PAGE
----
The bottom line is Alabama citizens want choice and, most importantly jobs, not Big Brother.
Birmingham, AL (PRWEB) September 06, 2011
A $13.3 million federally funded anti-smoking campaign aimed at making Alabama a smoke-free state will result in a loss of businesses, jobs, tax revenues and citizen rights, according to the International Premium Cigar & Pipe Retailers Association.
The campaign organizers cite recent successes in small Alabama towns which passed no-exception or near no-exception smoking ordinances. The organizers are targeting larger communities next such as Birmingham, Bessemer, Gardendale, Hoover and Homewood, according to published reports.
“Federal and state governments are relying on tobacco tax revenues to fund SCHIP – State Children’s Health Insurance Program - which provides healthcare for children, yet they are doing their best to put tobacco out of business,” said Chris McCalla, legislative director of the IPCPR.
“The bottom line is Alabama citizens want choice and, most importantly jobs, not Big Brother,” McCalla said.
“These are the very same career politicians – many who no doubt ran on a jobs creation platform -- now spending tax dollars to pay a PR firm to kill those very same jobs, right in the middle of one the worst economic downturns in the state’s history,” he said. “Will someone please explain how that makes any sense?”
McCalla said that the claims of prohibitionists should be challenged as to their source and back up information.
“The 2010 Surgeon General’s Report does question even occasional exposure to secondhand smoke, but those claims have proven to be wildly exaggerated and unsubstantiated. Look it up. They are also contrary to the standards established by another government agency, OSHA – the U.S. Department of Labor’s Occupational Safety and Health Administration. OSHA set safe levels for secondhand smoke that are up to 25,000 times higher than the air quality levels found in the average bar or restaurant where smoking is permitted,” McCalla said.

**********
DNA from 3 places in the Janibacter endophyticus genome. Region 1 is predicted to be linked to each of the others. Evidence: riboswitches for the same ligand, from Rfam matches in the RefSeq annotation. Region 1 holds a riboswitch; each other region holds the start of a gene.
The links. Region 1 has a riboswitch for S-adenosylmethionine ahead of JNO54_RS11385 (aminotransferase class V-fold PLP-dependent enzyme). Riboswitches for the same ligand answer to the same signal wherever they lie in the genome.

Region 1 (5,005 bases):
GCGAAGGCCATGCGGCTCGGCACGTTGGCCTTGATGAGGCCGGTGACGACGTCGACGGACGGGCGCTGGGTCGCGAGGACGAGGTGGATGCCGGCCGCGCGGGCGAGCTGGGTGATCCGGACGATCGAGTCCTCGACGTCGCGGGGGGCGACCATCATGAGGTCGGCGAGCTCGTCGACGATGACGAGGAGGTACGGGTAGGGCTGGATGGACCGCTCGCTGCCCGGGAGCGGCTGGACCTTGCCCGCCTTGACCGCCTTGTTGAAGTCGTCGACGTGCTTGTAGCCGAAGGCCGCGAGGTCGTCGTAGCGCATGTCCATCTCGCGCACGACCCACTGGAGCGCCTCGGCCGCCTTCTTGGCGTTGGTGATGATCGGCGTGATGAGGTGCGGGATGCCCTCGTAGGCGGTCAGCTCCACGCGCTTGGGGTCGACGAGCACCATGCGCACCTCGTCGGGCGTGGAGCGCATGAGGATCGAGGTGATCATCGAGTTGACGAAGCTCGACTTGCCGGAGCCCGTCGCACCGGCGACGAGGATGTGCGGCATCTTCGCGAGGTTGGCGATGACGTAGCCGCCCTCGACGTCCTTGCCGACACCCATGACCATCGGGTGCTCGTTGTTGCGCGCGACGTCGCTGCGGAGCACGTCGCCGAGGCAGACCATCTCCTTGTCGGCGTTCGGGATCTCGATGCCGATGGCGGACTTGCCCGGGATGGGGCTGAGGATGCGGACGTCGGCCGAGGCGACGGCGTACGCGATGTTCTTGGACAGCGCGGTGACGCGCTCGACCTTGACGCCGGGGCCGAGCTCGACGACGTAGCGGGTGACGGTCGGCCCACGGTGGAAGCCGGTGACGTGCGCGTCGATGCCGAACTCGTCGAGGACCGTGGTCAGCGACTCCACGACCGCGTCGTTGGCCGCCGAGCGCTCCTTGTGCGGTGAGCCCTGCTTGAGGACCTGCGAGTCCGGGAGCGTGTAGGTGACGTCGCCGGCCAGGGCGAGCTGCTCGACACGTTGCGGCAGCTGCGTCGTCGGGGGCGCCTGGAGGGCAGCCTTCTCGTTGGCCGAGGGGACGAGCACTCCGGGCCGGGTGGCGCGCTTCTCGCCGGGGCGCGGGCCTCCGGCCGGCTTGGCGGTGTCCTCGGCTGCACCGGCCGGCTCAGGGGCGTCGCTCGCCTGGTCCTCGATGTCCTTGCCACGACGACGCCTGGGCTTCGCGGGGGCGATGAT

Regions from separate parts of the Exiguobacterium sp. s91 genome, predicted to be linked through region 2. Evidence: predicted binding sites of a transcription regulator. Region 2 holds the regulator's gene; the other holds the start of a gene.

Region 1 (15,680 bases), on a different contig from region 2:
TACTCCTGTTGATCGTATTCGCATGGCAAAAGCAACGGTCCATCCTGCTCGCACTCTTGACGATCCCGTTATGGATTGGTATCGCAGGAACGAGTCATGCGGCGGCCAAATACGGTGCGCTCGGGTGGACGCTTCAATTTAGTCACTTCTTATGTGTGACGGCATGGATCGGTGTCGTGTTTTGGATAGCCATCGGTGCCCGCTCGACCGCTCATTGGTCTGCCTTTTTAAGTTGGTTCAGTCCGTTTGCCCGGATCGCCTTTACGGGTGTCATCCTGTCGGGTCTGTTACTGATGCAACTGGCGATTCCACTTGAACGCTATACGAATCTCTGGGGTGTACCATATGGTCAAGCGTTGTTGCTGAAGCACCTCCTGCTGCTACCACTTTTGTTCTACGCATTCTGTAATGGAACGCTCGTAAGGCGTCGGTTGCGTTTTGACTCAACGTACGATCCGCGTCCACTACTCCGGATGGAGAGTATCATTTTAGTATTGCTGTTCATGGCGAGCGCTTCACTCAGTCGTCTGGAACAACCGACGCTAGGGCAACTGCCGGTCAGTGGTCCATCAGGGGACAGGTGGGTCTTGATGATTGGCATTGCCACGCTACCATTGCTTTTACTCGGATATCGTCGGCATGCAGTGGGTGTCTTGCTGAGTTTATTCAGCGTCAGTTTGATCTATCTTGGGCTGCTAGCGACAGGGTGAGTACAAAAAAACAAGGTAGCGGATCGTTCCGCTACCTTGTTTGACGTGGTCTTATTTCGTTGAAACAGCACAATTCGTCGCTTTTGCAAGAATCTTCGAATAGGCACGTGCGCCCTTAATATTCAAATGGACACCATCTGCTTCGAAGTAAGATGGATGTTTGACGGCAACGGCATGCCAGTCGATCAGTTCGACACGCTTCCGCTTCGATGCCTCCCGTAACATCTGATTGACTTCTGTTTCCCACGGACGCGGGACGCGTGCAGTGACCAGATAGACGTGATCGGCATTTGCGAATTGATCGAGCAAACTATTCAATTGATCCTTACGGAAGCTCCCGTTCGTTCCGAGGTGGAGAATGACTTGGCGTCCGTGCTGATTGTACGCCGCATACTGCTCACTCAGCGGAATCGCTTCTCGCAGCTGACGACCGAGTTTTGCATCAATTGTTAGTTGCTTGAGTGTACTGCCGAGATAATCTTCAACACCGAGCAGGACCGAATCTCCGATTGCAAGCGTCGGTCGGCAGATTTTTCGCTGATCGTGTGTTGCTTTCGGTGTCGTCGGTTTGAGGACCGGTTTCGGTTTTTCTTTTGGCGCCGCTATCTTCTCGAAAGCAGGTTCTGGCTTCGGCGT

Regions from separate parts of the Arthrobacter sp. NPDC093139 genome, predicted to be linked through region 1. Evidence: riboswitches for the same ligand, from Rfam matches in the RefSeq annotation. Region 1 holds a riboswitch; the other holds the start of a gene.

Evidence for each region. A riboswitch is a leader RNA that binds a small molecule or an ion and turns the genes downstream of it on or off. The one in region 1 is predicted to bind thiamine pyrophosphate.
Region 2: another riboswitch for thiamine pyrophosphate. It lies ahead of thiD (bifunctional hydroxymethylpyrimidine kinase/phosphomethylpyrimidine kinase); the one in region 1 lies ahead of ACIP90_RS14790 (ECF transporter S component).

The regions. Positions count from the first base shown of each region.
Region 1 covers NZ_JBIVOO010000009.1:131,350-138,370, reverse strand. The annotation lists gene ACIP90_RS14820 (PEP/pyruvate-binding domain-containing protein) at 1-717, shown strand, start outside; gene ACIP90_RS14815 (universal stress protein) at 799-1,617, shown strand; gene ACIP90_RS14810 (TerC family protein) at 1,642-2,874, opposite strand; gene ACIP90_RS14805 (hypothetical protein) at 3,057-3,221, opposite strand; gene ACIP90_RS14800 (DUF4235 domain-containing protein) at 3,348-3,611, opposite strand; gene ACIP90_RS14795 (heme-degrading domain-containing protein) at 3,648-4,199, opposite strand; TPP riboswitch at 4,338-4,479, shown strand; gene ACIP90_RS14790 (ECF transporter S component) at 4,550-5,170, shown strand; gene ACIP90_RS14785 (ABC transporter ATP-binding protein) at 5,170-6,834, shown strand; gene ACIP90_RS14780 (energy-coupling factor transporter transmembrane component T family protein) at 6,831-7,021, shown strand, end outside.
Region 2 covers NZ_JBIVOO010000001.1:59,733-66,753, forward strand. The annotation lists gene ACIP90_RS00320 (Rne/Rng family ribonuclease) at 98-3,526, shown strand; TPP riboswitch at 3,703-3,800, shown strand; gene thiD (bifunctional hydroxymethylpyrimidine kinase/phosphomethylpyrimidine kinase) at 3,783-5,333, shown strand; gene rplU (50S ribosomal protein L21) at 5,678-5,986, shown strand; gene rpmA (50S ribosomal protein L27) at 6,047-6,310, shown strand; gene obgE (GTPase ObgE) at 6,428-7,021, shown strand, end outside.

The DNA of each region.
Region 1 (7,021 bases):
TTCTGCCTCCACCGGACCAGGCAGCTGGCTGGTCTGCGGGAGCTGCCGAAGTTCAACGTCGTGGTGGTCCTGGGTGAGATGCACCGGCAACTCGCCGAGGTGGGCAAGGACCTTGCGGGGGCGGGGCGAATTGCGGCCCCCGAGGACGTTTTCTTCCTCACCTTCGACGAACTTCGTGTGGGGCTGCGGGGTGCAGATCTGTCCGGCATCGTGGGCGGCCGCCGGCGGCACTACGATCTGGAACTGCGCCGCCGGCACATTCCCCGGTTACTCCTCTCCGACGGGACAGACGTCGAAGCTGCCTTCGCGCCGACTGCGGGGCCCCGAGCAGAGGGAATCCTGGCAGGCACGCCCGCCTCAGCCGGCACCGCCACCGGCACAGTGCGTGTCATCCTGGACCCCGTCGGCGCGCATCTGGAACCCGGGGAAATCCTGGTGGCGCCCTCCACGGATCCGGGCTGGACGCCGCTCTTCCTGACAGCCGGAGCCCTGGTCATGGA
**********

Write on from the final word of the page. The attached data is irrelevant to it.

The IPCPR says the well-funded tobacco prohibitionists have been buying breakfasts, lunches and dinners for Alabama opinion leaders in Dothan, Montgomery, Gadsden, Anniston, Huntsville, Birmingham, Tuscaloosa and Mobile in hopes they will pressure Alabama state and local legislators to deprive business owners of their rights to decide for themselves what their smoking policies should be.
“Legislated smoking bans, for whatever reason, are unnecessary and inexcusable. They deprive business owners their right to make such determinations on their own. Business suffers and jobs are lost under legislated smoking bans. Beyond that, however, the anti-tobacco forces attempt to falsely justify their claims based on bad science, overreaching conclusions and ridiculous assumptions,” said McCalla.
“The campaign is taking public money to manipulate legitimate business owners and their customers out of their constitutional rights while jeopardizing businesses, jobs, and state and federal tax revenues,” McCalla said.